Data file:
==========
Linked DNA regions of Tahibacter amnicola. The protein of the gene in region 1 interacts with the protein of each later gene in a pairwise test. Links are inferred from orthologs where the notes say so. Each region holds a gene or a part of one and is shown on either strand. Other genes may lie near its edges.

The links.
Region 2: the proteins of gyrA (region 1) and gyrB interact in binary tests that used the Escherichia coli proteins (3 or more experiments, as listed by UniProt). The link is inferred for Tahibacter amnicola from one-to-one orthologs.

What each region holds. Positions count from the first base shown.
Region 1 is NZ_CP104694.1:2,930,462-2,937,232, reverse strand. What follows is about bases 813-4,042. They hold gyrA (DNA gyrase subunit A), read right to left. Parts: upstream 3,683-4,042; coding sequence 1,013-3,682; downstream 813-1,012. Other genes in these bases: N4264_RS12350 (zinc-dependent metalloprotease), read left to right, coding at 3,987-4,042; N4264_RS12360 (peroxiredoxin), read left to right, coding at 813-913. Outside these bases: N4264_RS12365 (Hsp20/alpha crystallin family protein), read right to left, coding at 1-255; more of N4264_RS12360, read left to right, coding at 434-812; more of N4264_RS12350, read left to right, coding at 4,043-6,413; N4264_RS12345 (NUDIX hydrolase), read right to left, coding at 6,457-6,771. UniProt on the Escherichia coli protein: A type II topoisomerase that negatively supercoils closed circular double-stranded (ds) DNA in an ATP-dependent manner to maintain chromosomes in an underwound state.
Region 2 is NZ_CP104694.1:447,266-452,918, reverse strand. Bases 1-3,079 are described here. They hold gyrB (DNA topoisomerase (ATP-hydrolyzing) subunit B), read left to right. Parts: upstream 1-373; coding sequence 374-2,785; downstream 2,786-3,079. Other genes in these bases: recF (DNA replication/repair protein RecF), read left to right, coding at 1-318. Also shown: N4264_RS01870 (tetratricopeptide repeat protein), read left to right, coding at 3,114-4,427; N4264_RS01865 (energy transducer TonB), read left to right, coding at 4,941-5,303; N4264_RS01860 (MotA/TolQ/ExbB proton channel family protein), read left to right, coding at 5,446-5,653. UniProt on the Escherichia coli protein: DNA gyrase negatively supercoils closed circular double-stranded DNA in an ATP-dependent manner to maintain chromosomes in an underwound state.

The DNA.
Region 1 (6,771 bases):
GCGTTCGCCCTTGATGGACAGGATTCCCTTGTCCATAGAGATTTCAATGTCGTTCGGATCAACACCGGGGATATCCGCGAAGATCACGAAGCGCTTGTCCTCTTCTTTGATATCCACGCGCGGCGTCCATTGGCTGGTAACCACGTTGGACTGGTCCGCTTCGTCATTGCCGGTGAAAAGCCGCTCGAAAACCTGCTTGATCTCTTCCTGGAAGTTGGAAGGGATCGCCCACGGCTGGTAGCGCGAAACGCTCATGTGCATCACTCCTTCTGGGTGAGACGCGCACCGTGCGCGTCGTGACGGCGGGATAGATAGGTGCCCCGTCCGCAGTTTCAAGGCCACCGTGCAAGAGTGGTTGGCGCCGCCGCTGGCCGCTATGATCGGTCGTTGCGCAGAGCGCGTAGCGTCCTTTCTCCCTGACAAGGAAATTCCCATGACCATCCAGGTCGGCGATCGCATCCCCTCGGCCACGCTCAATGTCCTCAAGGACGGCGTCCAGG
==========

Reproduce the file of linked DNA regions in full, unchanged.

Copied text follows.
Linked DNA regions of Tahibacter amnicola. The protein of the gene in region 1 interacts with the protein of each later gene in a pairwise test. Links are inferred from orthologs where the notes say so. Each region holds a gene or a part of one and is shown on either strand. Other genes may lie near its edges.

The links.
Region 2: the proteins of gyrA (region 1) and gyrB interact in binary tests that used the Escherichia coli proteins (3 or more experiments, as listed by UniProt). The link is inferred for Tahibacter amnicola from one-to-one orthologs.

What each region holds. Positions count from the first base shown.
Region 1 is NZ_CP104694.1:2,930,462-2,937,232, reverse strand. What follows is about bases 813-4,042. They hold gyrA (DNA gyrase subunit A), read right to left. Parts: upstream 3,683-4,042; coding sequence 1,013-3,682; downstream 813-1,012. Other genes in these bases: N4264_RS12350 (zinc-dependent metalloprotease), read left to right, coding at 3,987-4,042; N4264_RS12360 (peroxiredoxin), read left to right, coding at 813-913. Outside these bases: N4264_RS12365 (Hsp20/alpha crystallin family protein), read right to left, coding at 1-255; more of N4264_RS12360, read left to right, coding at 434-812; more of N4264_RS12350, read left to right, coding at 4,043-6,413; N4264_RS12345 (NUDIX hydrolase), read right to left, coding at 6,457-6,771. UniProt on the Escherichia coli protein: A type II topoisomerase that negatively supercoils closed circular double-stranded (ds) DNA in an ATP-dependent manner to maintain chromosomes in an underwound state.
Region 2 is NZ_CP104694.1:447,266-452,918, reverse strand. Bases 1-3,079 are described here. They hold gyrB (DNA topoisomerase (ATP-hydrolyzing) subunit B), read left to right. Parts: upstream 1-373; coding sequence 374-2,785; downstream 2,786-3,079. Other genes in these bases: recF (DNA replication/repair protein RecF), read left to right, coding at 1-318. Also shown: N4264_RS01870 (tetratricopeptide repeat protein), read left to right, coding at 3,114-4,427; N4264_RS01865 (energy transducer TonB), read left to right, coding at 4,941-5,303; N4264_RS01860 (MotA/TolQ/ExbB proton channel family protein), read left to right, coding at 5,446-5,653. UniProt on the Escherichia coli protein: DNA gyrase negatively supercoils closed circular double-stranded DNA in an ATP-dependent manner to maintain chromosomes in an underwound state.

The DNA.
Region 1 (6,771 bases):
GCGTTCGCCCTTGATGGACAGGATTCCCTTGTCCATAGAGATTTCAATGTCGTTCGGATCAACACCGGGGATATCCGCGAAGATCACGAAGCGCTTGTCCTCTTCTTTGATATCCACGCGCGGCGTCCATTGGCTGGTAACCACGTTGGACTGGTCCGCTTCGTCATTGCCGGTGAAAAGCCGCTCGAAAACCTGCTTGATCTCTTCCTGGAAGTTGGAAGGGATCGCCCACGGCTGGTAGCGCGAAACGCTCATGTGCATCACTCCTTCTGGGTGAGACGCGCACCGTGCGCGTCGTGACGGCGGGATAGATAGGTGCCCCGTCCGCAGTTTCAAGGCCACCGTGCAAGAGTGGTTGGCGCCGCCGCTGGCCGCTATGATCGGTCGTTGCGCAGAGCGCGTAGCGTCCTTTCTCCCTGACAAGGAAATTCCCATGACCATCCAGGTCGGCGATCGCATCCCCTCGGCCACGCTCAATGTCCTCAAGGACGGCGTCCAGG